Paganism’s Suppression Under the Christianization of the Roman Empire

The Christianization of the Roman world occurred gradually over several centuries.

Constantine the Great (d. 337) was the first Roman emperor to adopt Christianity and to give the Church official status in the Roman Empire. Constantine instituted the Edict of Milan in 313 CE that allowed the freedom of worship for all in the empire. Constantine went on to create the city of Byzantium (later renamed Constantinople) in 324 CE that would become the capital of the Eastern Roman Empire.

It was during the reign of Constans, the youngest son of Constantine, that the first prohibition of pagan sacrifice is found in a law code in 341 CE. According to this prohibition, “The madness of sacrifices shall be abolished. For if any man in violation of the law of the sainted Emperor, Our father, and in violation of this command of our Clemency, should dare to perform sacrifices, he shall suffer the infliction of a suitable punishment.”

It is not clear exactly to who this law was directed, although it could have included not only pagans but too soothsayers and those who used other magic practices. This law was also not rigorously policed and it seems that sacrifice continued in Rome. Several additional laws were issued between 353 and 360 CE in which the prohibition of sacrifice on pain of death was reinforced and the venerating of pagan images and divination outlawed.

It was under the reign of emperor Theodosius I (r. 379-395) that Christianity became the official state religion. Theodosius instituted severe legislation against paganism in the empire which saw practices like public and private sacrifice, the decoration of sacred trees, and the creating of turf altars made treasonable crimes. Pagan holidays dedicated to the gods were made normal working days. Despite this, the old Roman pagan religions continued to be practiced by the urban elite and the rural common people. Even by the time of Theodosius’s death, roughly half of the Roman population, it has been estimated, was still pagan. It was becoming clear, however, that being pagan seemed unprofitable in career terms as Theodosius’s successors continued to institute laws against paganism. For instance Emperor Leo I banned pagans from the legal profession around 468 CE. There did remain some religious toleration in the Byzantine Empire during the fifth and early sixth centuries, especially under the reign of Anastasius (r. 491-518). Various cities and towns, including Athens, Alexandria, Gaza, and others, remained centers of Hellenic pagan thought and practice.

Paganism experienced further affliction under the reign of Byzantine emperor Justinian I (r. 527–565). Under Justinian, orthodox Christianity was imposed on his subjects and pagans were made to report to churches to be baptized and receive Christian instruction. If this was resisted, the penalty would be the confiscation of property and the loss of citizenship. Christians caught practicing pagan rituals could face the death penalty. Further, the schools of Athens were closed in 529 CE, the works of the classical thinkers were devalued, non-Christians were banned from teaching, and there are accounts of pagans being prosecuted in Antioch between 554 and 559. The guilty could face various punishments including working in hospitals, imprisonment in monasteries, or execution.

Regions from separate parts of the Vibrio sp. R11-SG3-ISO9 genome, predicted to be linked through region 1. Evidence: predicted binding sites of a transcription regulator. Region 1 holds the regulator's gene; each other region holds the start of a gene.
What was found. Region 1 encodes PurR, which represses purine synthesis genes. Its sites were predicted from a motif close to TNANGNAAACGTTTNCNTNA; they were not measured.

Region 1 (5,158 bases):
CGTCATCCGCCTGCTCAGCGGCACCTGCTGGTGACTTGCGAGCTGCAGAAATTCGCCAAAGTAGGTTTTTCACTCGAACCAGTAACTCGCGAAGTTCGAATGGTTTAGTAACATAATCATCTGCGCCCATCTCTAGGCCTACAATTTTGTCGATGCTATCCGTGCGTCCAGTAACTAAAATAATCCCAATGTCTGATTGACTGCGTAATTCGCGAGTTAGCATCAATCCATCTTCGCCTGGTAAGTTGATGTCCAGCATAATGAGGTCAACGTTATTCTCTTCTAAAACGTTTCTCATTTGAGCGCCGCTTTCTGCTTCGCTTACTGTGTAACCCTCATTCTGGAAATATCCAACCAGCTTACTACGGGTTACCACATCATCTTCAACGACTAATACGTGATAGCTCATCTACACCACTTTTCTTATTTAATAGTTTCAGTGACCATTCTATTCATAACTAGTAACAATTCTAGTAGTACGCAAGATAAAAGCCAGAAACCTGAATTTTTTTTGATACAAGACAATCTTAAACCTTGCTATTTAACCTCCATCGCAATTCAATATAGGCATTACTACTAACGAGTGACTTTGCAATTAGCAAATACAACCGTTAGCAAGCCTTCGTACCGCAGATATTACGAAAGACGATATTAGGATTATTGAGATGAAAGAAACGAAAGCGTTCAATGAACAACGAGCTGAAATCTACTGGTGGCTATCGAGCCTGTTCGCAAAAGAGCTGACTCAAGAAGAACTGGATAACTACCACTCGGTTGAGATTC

We also have accounts of the desecration and destruction of pagan idols, objects, and images. It seems that pagan idols, images, and objects had little value except in the aesthetic sense, such as in the case of high-quality sculptures.

The destruction of these items was a demonstration of the power of Christianity over the old pagan gods. The Coptic monks in Egypt were particularly zealous; for example, Abbot Shenoute (348-465), who came from a desert monastery near Thebes, speaks of how he went into a pagan village and “entered the temple and smashed the idols which had been cast down one after the other.” On another occasion along with his fellow monks, Abbot Shenoute entered a shrine containing idols and “picked them up, took them down to the river, smashed them in pieces and threw them in the river.” In 489 CE, monks destroyed the Isis cult of Menouthis and burned many of the images and idols they found in front of local people.


Davies, Owen. 2011. Paganism: A Very Short Introduction. Oxford University Press.

Bradbury, Scott. 1994. “Constantine and the Problem of Anti-Pagan Legislation in the Fourth Century.” Classical Philology 89(2):120-139.



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